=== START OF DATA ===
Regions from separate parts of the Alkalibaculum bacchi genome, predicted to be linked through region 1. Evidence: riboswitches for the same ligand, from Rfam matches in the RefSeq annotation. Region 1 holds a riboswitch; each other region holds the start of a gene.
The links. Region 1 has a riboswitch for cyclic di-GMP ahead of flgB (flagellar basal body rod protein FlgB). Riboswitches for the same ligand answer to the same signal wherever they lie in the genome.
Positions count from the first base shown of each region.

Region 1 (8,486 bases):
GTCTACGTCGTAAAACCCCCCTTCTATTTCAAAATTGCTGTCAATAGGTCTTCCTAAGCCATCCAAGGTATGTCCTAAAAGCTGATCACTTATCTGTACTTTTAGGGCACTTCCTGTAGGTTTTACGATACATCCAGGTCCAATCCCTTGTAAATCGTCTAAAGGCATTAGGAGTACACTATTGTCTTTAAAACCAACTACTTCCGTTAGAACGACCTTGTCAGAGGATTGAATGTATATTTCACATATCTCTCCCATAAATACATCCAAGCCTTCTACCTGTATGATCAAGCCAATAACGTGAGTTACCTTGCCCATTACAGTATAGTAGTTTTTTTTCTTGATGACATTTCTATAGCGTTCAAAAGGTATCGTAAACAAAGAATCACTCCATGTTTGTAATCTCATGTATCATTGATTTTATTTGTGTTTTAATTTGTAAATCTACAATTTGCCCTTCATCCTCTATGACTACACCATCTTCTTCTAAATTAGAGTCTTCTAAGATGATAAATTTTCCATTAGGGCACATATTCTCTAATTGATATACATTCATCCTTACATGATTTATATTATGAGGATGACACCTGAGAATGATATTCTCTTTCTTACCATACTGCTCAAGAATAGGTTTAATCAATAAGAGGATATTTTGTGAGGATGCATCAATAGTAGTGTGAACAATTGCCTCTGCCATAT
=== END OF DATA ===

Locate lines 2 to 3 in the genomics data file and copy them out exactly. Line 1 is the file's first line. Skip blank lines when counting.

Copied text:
The links. Region 1 has a riboswitch for cyclic di-GMP ahead of flgB (flagellar basal body rod protein FlgB). Riboswitches for the same ligand answer to the same signal wherever they lie in the genome.
Positions count from the first base shown of each region.